Prime Minister Julia Gillard has invited Mr Abbott for a meeting tomorrow in an attempt to win his party’s backing. But Mr Abbott said he only accepted the invitation out of “courtesy” to the Prime Minister…
“If we say no to this legislation, it will be because we are saying yes to basic standards of human decency in the way people are treated,” Mr Abbott said.
Andrew Bolt – Sunday, September 18, 11 (05:37 am)
Reporters get sacked for trying to discuss Julia Gillard’s professional and personal relationship with a union conman 15 years ago, but The Age is perfectly happy to retail gossip of who Sarah Palin was sleeping with back then:
Author Joe McGinniss claimed that, as a young television sports reporter, and while she was dating Todd, her husband-to-be, Mrs Palin had a one-night stand with Glen Rice, then a rising college basketball player and now a leading NBA pro.... in 1996. He also cites one or more witnesses who said they saw Sarah and Todd snorting cocaine ...
(No comments for legal reasons.)
Andrew Bolt – Sunday, September 18, 11 (05:27 am)
This sounds ominous, and will deflate the Liberals MPs who thought they were in politics to fight for conservative values, such as maintaining the proper authority of the elected over the unelected::
TED Baillieu will keep Victoria’s human rights charter and does not intend to significantly wind back the legislation, despite the urgings of a parliamentary committee and some of his own MPs.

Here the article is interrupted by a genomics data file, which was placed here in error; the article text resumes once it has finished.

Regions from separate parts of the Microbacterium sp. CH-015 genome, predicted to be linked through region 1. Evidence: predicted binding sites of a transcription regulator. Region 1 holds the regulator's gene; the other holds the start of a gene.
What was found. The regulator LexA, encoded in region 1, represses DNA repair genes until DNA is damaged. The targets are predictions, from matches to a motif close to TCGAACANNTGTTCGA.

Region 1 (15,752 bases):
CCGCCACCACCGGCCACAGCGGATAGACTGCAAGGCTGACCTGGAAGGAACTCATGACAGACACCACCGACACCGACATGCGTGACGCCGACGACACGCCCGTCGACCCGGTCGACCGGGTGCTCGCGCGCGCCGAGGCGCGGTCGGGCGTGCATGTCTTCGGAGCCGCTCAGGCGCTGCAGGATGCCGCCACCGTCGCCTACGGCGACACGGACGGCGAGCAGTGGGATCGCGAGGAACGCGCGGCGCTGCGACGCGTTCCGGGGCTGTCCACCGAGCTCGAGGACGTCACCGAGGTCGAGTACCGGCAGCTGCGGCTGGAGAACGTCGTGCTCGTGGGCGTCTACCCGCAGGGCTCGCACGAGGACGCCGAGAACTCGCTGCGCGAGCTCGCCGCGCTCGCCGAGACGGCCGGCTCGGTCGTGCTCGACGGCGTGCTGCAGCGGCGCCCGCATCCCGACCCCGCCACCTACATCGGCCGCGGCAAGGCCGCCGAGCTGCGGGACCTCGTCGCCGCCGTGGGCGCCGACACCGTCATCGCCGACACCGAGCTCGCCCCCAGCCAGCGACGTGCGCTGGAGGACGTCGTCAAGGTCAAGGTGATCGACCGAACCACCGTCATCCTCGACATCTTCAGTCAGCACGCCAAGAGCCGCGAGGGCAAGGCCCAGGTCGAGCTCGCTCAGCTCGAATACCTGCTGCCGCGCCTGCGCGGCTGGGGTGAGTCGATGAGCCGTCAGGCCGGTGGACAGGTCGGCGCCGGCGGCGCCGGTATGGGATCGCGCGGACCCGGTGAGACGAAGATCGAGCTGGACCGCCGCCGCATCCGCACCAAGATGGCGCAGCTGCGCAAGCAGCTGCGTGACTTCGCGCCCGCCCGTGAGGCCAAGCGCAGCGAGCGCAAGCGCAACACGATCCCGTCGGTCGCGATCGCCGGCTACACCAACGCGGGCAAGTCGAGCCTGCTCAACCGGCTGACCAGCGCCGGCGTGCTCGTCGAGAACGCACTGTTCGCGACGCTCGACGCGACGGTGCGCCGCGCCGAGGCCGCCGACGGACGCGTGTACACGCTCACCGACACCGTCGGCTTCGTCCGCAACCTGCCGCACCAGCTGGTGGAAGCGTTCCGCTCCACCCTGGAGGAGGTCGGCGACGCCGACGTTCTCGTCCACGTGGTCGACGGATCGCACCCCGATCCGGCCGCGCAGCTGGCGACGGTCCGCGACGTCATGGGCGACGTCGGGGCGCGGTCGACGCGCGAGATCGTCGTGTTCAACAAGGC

After a five-month review, a Coalition-dominated parliamentary committee has called for several changes to the contentious charter of human rights, including dismantling the role of courts and tribunals that help implement it. Under the proposals, government departments and public agencies would also have no obligations to act compatibly with human rights and there would be no legal remedies for people who felt their rights had been breached.
The recommendations were put forward by the Liberal-National dominated scrutiny of acts and regulations committee and have once again polarised MPs in the Coalition’s ranks.
But Mr Baillieu has distanced himself from the report, issuing a carefully worded statement which noted ‘’the views expressed in the SARC report are those of the cross-party committee members and not necessarily those of the Coalition government’’.
Andrew Bolt – Sunday, September 18, 11 (05:18 am)
What “operational reasons” could justify this refusal to tell?
THE Customs and Border Protection Agency is under pressure to reveal all it knows about a missing asylum seeker boat carrying 105 Hazaras from Afghanistan after being accused of giving contradictory evidence to Federal Parliament.
The head of Customs, Michael Carmody, told a Senate estimates committee last year that ‘’we did not have a precise location’’ for the boat, which went missing in October 2009.
But in an answer to a question on notice this month, the agency revealed that the co-ordinates of the boat had been passed to the Australian Maritime Safety Authority.
In his comments to Senate estimates, Mr Carmody had also said: ‘’Perhaps this is more appropriate for the Department of Immigration and Citizenship, but there were further approaches from people requesting that we do something about this vessel and the people on it.’’
Customs has told The Sun-Herald that it would not reveal how it knew the boat was in distress for ‘’operational’’ and ‘’intelligence’’ reasons.